Lister, Joseph, Baron Lister

Lister, Joseph, Baron Lister
SUBJECT AREA: Medical technology
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b. 5 April 1827 Upton, Essex, England
d. 10 February 1912 Walmer, Kent, England
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English surgeon, founder of the antiseptic and aseptic principles of surgical practice.
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Of Quaker stock, his father also being a Fellow of the Royal Society, he studied medicine at University College, London. He qualified, and became a Fellow of the Royal College of Surgeons, in 1852. Wishing to pursue a surgical career, he moved to Edinburgh to study surgery under William Syme, whose daughter he married in 1852, the same year he was appointed Assistant Surgeon to the Edinburgh Royal Infirmary.
Until his appointment as Regius Professor of Surgery at Glasgow University and Glasgow Royal Infirmary in 1861, he was engaged in a wide variety of investigations into the nature of inflammation and the effects of irritants on wounds. Following his move to Glasgow, he became particularly involved in the major problems arising out of the vast increase in the number of surgical procedures brought about by the recent introduction of general anaesthesia. By 1865 his continuing study of wound inflammation and the microbial studies of Pasteur had led him to institute in the operating theatre a regime of surgical antisepsis involving the use of a carbolic acid spray coupled with the sterilization of instruments, the site of operation and the hands of the operator. Increasingly it was appreciated that the air was the least important origin of infection, and by 1887 the antiseptic approach had been superseded by the aseptic.
In 1869 he succeeded Syme in the Chair at Edinburgh and his methods were widely accepted abroad. In 1877 he moved to the Chair of Surgery at King's College Hospital, London, in the hope of encouraging acceptance of his work in the metropolis. As well as developing a variety of new surgical procedures, he was engaged for many years in the development of surgical ligatures, which had always been a potent stimulant of infection. His choice of catgut as a sterilizable, absorbable material paved the way for major developments in this field. The Lister Institute of Preventive Medicine was named in his honour in 1903.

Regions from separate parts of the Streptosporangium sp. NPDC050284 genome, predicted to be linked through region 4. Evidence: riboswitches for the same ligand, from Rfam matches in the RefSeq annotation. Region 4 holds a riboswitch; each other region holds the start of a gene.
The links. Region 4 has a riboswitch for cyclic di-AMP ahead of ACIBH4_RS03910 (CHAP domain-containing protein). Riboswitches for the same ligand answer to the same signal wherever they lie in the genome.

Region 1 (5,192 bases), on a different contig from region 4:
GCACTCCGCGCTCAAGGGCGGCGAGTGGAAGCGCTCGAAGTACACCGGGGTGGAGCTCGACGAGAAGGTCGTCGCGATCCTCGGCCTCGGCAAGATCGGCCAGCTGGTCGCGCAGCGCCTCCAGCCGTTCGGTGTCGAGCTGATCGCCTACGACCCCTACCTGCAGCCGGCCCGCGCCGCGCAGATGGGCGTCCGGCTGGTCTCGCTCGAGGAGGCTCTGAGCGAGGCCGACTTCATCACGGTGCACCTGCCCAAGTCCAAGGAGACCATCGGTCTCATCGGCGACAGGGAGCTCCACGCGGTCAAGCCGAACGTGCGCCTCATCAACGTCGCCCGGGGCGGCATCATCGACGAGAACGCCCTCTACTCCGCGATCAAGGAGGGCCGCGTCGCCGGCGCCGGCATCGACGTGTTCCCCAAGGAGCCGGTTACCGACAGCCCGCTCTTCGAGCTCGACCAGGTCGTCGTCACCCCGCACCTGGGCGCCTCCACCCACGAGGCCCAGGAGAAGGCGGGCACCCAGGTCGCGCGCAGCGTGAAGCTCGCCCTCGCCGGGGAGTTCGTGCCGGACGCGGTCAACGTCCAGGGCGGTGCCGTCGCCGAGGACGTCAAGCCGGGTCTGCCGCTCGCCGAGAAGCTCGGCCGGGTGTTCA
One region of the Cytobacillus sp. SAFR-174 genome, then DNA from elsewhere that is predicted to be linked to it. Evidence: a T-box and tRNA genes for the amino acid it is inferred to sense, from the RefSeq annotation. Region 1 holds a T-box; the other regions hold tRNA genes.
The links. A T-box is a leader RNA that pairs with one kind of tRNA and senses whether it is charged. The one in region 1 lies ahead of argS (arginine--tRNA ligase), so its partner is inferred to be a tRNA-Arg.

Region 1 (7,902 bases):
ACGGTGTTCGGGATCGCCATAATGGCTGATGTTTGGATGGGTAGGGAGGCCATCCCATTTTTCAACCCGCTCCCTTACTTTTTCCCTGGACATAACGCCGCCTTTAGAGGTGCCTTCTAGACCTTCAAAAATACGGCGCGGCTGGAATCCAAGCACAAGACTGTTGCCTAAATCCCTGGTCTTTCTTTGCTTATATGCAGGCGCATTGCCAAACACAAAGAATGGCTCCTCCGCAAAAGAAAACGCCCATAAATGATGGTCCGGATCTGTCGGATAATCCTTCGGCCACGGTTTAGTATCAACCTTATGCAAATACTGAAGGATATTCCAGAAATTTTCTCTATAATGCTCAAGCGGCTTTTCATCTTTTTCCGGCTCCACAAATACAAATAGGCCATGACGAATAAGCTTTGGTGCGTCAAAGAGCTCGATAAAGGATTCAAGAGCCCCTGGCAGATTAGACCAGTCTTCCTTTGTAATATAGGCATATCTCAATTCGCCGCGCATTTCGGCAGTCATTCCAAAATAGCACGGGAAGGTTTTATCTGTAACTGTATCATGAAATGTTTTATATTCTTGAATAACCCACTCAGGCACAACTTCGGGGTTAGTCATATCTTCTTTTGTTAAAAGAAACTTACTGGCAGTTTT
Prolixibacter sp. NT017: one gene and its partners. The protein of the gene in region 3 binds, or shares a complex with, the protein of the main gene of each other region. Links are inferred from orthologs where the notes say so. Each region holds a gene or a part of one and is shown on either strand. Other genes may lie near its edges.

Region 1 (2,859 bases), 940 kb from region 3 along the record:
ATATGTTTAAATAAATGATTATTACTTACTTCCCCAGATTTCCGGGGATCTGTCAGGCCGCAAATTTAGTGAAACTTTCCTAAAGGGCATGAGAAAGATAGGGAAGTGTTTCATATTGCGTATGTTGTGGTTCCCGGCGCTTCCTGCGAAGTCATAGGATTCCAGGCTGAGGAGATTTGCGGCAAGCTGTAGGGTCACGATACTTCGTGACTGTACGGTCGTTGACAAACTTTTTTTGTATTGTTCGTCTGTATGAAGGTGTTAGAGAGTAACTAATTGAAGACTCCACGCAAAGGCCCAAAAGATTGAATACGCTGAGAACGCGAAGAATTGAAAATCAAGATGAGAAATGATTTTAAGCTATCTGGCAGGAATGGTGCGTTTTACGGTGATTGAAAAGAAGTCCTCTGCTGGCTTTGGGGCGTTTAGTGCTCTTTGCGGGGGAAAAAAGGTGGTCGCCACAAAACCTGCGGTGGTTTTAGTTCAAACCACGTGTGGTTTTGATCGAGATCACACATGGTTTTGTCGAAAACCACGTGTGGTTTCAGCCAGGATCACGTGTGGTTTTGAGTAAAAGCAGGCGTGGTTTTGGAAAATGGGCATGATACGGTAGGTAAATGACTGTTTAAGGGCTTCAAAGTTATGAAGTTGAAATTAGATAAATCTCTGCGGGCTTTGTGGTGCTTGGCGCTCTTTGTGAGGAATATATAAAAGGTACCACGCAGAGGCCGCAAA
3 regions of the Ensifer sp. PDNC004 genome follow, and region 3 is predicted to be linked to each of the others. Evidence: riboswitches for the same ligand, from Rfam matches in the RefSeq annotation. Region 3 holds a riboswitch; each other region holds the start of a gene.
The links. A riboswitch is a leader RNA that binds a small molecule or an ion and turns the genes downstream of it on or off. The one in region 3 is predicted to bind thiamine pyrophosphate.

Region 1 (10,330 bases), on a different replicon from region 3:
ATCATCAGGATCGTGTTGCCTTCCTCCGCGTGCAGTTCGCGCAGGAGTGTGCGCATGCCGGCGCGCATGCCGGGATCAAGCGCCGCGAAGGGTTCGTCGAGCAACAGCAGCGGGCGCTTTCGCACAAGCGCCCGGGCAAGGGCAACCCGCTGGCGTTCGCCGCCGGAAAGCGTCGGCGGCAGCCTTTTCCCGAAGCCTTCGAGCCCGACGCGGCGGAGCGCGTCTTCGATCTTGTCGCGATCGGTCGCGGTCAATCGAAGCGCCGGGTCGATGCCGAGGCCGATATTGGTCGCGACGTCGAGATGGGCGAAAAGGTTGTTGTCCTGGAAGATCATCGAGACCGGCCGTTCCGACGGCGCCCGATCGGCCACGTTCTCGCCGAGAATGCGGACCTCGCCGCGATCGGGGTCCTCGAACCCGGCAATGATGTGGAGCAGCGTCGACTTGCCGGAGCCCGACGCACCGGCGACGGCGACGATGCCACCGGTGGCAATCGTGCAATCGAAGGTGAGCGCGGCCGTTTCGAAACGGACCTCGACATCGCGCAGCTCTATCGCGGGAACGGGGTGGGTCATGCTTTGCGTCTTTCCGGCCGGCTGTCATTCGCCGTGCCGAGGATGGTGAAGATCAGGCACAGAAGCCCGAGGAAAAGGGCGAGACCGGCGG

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Principal Honours and Distinctions
Created Baronet 1883. Baron 1897. Order of Merit 1902. President, Royal Society 1895– 1900.
Bibliography
1870, "On the effects of the antiseptic system of treatment upon the salubrity of a surgical hospital", Lancet.
1859, Philosophical Transactions of the Royal Society.
1863, Croonian Lecture.
1881, 1900, Transactions of the International Medical Congress.
Further Reading
R.J.Godlee, 1924, Lord Lister.
1927, Lister Centenary Handbook, London: Wellcome Historical Medical Museum. H.C.Cameron, 1948, Joseph Lister, the Friend of Man.
MG

Biographical history of technology. - Taylor & Francis e-Librar. . 2005.

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  • Lister, Joseph, Baron Lister, Of Lyme Regis — ▪ British surgeon Introduction also called  (1883–97) Sir Joseph Lister, Baronet   born April 5, 1827, Upton, Essex, Eng. died Feb. 10, 1912, Walmer, Kent  British surgeon and medical scientist who was the founder of antiseptic medicine (medicine …   Universalium

  • Lister , Joseph, Baron — (1827–1912) British physician Lister, the son of Joseph Jackson Lister, was born at Upton in England and educated at Quaker schools before entering University College, London, in 1843. University College was, at the time, the only English… …   Scientists

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  • baron — /bar euhn/, n. 1. a member of the lowest grade of nobility. 2. (in Britain) a. a feudal vassal holding his lands under a direct grant from the king. b. a direct descendant of such a vassal or his equal in the nobility. c. a member of the House of …   Universalium

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  • Lister — /lis teuhr/, n. Joseph, 1st Baron Lister of Lyme Regis /luym ree jis/, 1827 1912, English surgeon: founder of modern antiseptic surgery. * * * (as used in expressions) Lister Joseph Baron Lister of Lyme Regis Lister Samuel Cunliffe Baron Masham… …   Universalium

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